Being involved in a Road Traffic Collision can be an upsetting experience. Here are some helpful tips about what to do if you are involved in one.
Road traffic collisions fall under two categories:
When damage is caused to anything other than the vehicle or its contents (including another vehicle, property boundaries or street furniture such as lamp posts or street signs) or when injury is caused to anyone other than the driver of the vehicle or any animal not in or on the vehicle. An animal is defined by law as a horse, cattle, ass, mule, sheep, pig, goat or dog.
When damage is only caused to the vehicle involved or injury is limited to the driver involved or any animal carried in or on the vehicle.
If you have been involved in a road traffic collision you have a number of duties to comply with by law.
- Stop your vehicle and remain at the scene for a reasonable time
- Report the collision within a reasonable time, either to police via 101 or the other party involved if they are present.
- Exchange details with the other party, regardless of where you feel fault lies. The details you MUST exchange are: Name, Address, Vehicle registration number, details of your vehicle owner (if you do not own the vehicle you are driving). It may also be helpful if you carry a copy of your insurance certificate and be able to provide details of your insurer and the policy number you are covered under.
Failing to comply with any one of the above duties may render you liable to prosecution for a number of Road Traffic Offences.
Generally speaking, your insurer will require you to report any collision to them regardless of fault or whether a claim for damage or injury may be sought. We advise you do this at your earliest convenience after the collision. You may wish to take your own photographs of the scene for your insurer. Only do this if it safe to do so. Do not put yourself or any other road user at risk to take a photograph.
Police will attend road traffic collisions where someone is injured or there is a risk to other traffic on the road. Prior to Police arrival, it is advisable that you do not attempt to move your vehicle, this may cause further risk and it prevents Police from obtaining a true picture of the collision. At the scene Police will:
- Ensure the safety and wellbeing of all involved including other traffic wishing to navigate around the collision.
- Record details of involved parties, including passengers, and investigate the cause of the collision. Police will all require sight of your current driving licence and certificate of insurance. If you do not have these documents at the time, Police may issue you with a ‘Requirement to produce’ form, requiring you to produce them within 7 days at a Police Station. Failing to do this with 7 days may render you liable to prosecution for failing to produce.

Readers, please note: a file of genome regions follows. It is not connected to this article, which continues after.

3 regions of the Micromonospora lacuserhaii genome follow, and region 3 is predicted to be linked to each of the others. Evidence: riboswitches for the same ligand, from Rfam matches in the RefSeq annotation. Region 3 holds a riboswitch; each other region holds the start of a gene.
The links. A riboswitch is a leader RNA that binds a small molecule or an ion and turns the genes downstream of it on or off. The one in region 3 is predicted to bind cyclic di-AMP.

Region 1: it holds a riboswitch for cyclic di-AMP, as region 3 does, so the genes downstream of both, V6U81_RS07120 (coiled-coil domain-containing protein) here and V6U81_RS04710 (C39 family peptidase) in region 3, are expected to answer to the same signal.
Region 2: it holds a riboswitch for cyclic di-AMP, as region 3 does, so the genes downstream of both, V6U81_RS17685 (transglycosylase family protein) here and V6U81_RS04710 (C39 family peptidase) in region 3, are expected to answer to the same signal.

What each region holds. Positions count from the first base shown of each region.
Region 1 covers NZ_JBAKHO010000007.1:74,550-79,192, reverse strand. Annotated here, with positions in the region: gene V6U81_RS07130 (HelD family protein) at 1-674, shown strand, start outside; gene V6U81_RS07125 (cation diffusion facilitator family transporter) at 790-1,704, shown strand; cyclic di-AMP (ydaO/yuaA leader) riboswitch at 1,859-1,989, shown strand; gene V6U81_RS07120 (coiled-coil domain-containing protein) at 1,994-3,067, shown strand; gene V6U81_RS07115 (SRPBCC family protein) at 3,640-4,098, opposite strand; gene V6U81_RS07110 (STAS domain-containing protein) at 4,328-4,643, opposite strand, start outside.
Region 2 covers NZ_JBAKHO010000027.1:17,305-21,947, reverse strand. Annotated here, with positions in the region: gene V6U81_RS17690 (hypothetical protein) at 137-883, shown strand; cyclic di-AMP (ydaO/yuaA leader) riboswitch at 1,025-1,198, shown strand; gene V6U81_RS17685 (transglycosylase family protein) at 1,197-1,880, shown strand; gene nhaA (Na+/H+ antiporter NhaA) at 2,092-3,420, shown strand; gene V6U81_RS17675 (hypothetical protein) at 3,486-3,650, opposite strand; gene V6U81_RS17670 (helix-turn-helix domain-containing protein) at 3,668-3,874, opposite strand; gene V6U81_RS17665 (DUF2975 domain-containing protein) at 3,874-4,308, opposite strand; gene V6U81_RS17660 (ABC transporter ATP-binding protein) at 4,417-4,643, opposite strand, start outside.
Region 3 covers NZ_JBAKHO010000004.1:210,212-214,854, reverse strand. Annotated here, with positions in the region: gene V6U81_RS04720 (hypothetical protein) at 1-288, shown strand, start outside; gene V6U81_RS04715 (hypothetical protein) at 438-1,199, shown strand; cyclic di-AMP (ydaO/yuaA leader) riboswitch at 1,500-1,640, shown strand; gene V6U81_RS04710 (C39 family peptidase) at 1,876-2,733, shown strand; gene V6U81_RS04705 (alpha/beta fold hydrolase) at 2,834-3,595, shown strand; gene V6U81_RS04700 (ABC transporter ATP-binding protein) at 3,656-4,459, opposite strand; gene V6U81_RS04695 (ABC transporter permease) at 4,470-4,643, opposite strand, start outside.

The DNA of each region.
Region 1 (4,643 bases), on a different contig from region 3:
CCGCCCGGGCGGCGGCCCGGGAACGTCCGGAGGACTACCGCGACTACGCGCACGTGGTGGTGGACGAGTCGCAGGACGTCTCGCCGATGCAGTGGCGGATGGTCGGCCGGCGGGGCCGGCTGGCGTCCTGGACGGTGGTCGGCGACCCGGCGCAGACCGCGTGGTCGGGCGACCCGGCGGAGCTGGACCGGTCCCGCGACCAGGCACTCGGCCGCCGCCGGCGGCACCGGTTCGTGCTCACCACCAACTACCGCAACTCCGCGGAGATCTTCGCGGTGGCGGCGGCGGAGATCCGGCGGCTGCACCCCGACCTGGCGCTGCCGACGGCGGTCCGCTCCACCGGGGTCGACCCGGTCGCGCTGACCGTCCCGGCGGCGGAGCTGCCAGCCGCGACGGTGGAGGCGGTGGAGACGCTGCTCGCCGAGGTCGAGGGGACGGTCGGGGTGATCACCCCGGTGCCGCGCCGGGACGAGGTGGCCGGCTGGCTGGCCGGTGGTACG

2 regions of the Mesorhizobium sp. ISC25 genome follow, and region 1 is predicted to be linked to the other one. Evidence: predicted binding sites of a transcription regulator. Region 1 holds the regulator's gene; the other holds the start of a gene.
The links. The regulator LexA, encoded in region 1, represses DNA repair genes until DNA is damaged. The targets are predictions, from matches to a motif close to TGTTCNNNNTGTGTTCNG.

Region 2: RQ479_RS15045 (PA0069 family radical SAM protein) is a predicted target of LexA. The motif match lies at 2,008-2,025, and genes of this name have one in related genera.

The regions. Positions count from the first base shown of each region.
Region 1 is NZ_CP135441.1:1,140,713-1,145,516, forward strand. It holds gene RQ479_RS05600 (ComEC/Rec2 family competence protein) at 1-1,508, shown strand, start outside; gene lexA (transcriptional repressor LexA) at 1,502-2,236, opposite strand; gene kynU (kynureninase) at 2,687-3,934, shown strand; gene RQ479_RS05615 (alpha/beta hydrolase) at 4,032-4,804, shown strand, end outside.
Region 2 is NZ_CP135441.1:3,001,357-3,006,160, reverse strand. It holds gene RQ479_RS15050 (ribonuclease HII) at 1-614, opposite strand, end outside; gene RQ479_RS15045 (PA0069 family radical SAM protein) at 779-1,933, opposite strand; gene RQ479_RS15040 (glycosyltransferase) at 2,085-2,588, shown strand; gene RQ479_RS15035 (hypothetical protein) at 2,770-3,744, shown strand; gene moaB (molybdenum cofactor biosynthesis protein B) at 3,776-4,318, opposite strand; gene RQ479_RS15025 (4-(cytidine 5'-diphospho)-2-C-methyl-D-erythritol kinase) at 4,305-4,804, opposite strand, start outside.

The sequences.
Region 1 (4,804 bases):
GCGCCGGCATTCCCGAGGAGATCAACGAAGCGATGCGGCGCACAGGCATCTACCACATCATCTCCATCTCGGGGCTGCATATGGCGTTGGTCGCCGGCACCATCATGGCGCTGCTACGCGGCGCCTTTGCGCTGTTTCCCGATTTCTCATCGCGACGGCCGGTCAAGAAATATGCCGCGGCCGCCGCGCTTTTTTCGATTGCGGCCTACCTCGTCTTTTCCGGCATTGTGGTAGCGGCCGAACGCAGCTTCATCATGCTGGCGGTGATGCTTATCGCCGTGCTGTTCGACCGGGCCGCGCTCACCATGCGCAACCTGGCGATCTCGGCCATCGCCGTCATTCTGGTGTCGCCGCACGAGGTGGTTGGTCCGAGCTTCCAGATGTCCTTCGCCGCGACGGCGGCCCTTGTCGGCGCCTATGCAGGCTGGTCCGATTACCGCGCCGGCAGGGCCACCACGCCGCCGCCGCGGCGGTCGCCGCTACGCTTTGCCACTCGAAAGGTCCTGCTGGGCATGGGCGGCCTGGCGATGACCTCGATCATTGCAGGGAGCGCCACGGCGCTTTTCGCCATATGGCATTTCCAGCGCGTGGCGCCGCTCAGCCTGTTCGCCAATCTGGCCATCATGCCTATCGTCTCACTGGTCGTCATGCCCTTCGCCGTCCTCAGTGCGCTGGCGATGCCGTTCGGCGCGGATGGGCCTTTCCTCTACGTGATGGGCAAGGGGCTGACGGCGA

- Take measurements of the scene and, where appropriate, produce a sketch for the Collision Report Form. If appropriate, in serious collisions, specialists will attend the scene to produce detailed maps, photographs and video evidence.
- Conduct a Preliminary Breath Test (PBT) of both drivers to ensure alcohol consumption is not a factor in the collision.
- If required, arrange recovery of any vehicle at the owner’s expense. Drivers are free, if it is safe and appropriate to do so, to arrange their own recovery and have their vehicle left off the road to allow traffic to resume normal flow.
The Police, if appropriate, may consider prosecuting one or more parties involved in a road traffic collision for driving offences. If this happens you may be asked to provide a witness statement or, if under investigation, attend a Police station for an interview. Once the investigation is complete The Public Prosecution Service will decide whether to prosecute the case via the Courts, whether it can be dealt with by other means or whether no further action will be taken.
Police will not comment on blame or liability for the purposes of your insurer or any civil action you may wish to take. Police will complete a Collision Report Form (CRF) which your solicitor can apply for. This will be released once the appropriate fee is received.
If you are involved in a collision it is important that you remain calm and comply with your legal obligations.
If another vehicle leaves the scene, commonly referred to as a ‘Hit and Run’, it is important that you try and obtain the registration number of the vehicle and write it down or type it into your phone as quickly as possible to allow Police to trace the vehicle.
In even the most minor of collisions, shock can affect you hours later. It may be beneficial to be in the company of family or friends after a collision to ensure your wellbeing and if there is any doubt, or you begin to feel unwell please seek medical advice.